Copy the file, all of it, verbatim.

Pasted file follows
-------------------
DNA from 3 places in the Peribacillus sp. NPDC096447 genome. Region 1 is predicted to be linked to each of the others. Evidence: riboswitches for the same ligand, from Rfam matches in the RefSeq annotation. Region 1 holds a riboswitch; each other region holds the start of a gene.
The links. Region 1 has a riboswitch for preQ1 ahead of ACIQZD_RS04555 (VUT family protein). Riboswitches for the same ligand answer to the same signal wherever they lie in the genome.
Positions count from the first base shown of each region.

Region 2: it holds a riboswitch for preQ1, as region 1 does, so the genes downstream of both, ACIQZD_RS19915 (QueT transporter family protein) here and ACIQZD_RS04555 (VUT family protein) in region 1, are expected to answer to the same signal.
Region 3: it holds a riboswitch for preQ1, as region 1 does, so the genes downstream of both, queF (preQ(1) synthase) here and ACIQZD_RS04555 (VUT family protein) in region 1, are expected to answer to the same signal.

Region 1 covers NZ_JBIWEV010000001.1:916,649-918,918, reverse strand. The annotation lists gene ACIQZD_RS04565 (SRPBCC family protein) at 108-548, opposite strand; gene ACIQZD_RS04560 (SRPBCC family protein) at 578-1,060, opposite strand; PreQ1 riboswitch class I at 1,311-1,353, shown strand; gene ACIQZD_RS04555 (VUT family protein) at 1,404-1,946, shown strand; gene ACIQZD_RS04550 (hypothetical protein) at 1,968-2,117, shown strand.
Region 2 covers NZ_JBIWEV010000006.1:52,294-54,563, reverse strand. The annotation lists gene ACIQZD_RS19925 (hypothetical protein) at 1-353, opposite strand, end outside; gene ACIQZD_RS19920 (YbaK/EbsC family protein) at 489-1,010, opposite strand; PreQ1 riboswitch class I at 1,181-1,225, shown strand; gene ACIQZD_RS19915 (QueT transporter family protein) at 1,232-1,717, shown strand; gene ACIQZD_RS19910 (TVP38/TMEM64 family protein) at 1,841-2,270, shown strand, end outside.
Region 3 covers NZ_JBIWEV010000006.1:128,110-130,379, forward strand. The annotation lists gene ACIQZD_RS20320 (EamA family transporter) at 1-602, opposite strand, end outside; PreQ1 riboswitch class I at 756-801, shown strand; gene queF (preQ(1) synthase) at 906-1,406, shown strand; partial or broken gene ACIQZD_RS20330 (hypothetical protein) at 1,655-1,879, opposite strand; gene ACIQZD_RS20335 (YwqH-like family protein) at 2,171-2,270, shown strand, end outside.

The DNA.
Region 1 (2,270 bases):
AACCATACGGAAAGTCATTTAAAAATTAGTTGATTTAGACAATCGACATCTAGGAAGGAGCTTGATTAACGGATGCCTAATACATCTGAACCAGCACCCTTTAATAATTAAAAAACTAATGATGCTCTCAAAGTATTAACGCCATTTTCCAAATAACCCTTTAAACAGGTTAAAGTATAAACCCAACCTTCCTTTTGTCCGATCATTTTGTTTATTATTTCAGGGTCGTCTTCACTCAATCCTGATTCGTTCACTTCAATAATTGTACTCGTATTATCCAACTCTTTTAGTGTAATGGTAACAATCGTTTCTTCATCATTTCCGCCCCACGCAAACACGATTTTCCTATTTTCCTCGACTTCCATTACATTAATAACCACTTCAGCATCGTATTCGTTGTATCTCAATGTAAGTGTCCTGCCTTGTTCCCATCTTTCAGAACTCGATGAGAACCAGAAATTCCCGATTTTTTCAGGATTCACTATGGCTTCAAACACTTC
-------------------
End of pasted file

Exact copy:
DNA from 3 places in the Peribacillus sp. NPDC096447 genome. Region 1 is predicted to be linked to each of the others. Evidence: riboswitches for the same ligand, from Rfam matches in the RefSeq annotation. Region 1 holds a riboswitch; each other region holds the start of a gene.
The links. Region 1 has a riboswitch for preQ1 ahead of ACIQZD_RS04555 (VUT family protein). Riboswitches for the same ligand answer to the same signal wherever they lie in the genome.
Positions count from the first base shown of each region.

Region 2: it holds a riboswitch for preQ1, as region 1 does, so the genes downstream of both, ACIQZD_RS19915 (QueT transporter family protein) here and ACIQZD_RS04555 (VUT family protein) in region 1, are expected to answer to the same signal.
Region 3: it holds a riboswitch for preQ1, as region 1 does, so the genes downstream of both, queF (preQ(1) synthase) here and ACIQZD_RS04555 (VUT family protein) in region 1, are expected to answer to the same signal.

Region 1 covers NZ_JBIWEV010000001.1:916,649-918,918, reverse strand. The annotation lists gene ACIQZD_RS04565 (SRPBCC family protein) at 108-548, opposite strand; gene ACIQZD_RS04560 (SRPBCC family protein) at 578-1,060, opposite strand; PreQ1 riboswitch class I at 1,311-1,353, shown strand; gene ACIQZD_RS04555 (VUT family protein) at 1,404-1,946, shown strand; gene ACIQZD_RS04550 (hypothetical protein) at 1,968-2,117, shown strand.
Region 2 covers NZ_JBIWEV010000006.1:52,294-54,563, reverse strand. The annotation lists gene ACIQZD_RS19925 (hypothetical protein) at 1-353, opposite strand, end outside; gene ACIQZD_RS19920 (YbaK/EbsC family protein) at 489-1,010, opposite strand; PreQ1 riboswitch class I at 1,181-1,225, shown strand; gene ACIQZD_RS19915 (QueT transporter family protein) at 1,232-1,717, shown strand; gene ACIQZD_RS19910 (TVP38/TMEM64 family protein) at 1,841-2,270, shown strand, end outside.
Region 3 covers NZ_JBIWEV010000006.1:128,110-130,379, forward strand. The annotation lists gene ACIQZD_RS20320 (EamA family transporter) at 1-602, opposite strand, end outside; PreQ1 riboswitch class I at 756-801, shown strand; gene queF (preQ(1) synthase) at 906-1,406, shown strand; partial or broken gene ACIQZD_RS20330 (hypothetical protein) at 1,655-1,879, opposite strand; gene ACIQZD_RS20335 (YwqH-like family protein) at 2,171-2,270, shown strand, end outside.

The DNA.
Region 1 (2,270 bases):
AACCATACGGAAAGTCATTTAAAAATTAGTTGATTTAGACAATCGACATCTAGGAAGGAGCTTGATTAACGGATGCCTAATACATCTGAACCAGCACCCTTTAATAATTAAAAAACTAATGATGCTCTCAAAGTATTAACGCCATTTTCCAAATAACCCTTTAAACAGGTTAAAGTATAAACCCAACCTTCCTTTTGTCCGATCATTTTGTTTATTATTTCAGGGTCGTCTTCACTCAATCCTGATTCGTTCACTTCAATAATTGTACTCGTATTATCCAACTCTTTTAGTGTAATGGTAACAATCGTTTCTTCATCATTTCCGCCCCACGCAAACACGATTTTCCTATTTTCCTCGACTTCCATTACATTAATAACCACTTCAGCATCGTATTCGTTGTATCTCAATGTAAGTGTCCTGCCTTGTTCCCATCTTTCAGAACTCGATGAGAACCAGAAATTCCCGATTTTTTCAGGATTCACTATGGCTTCAAACACTTC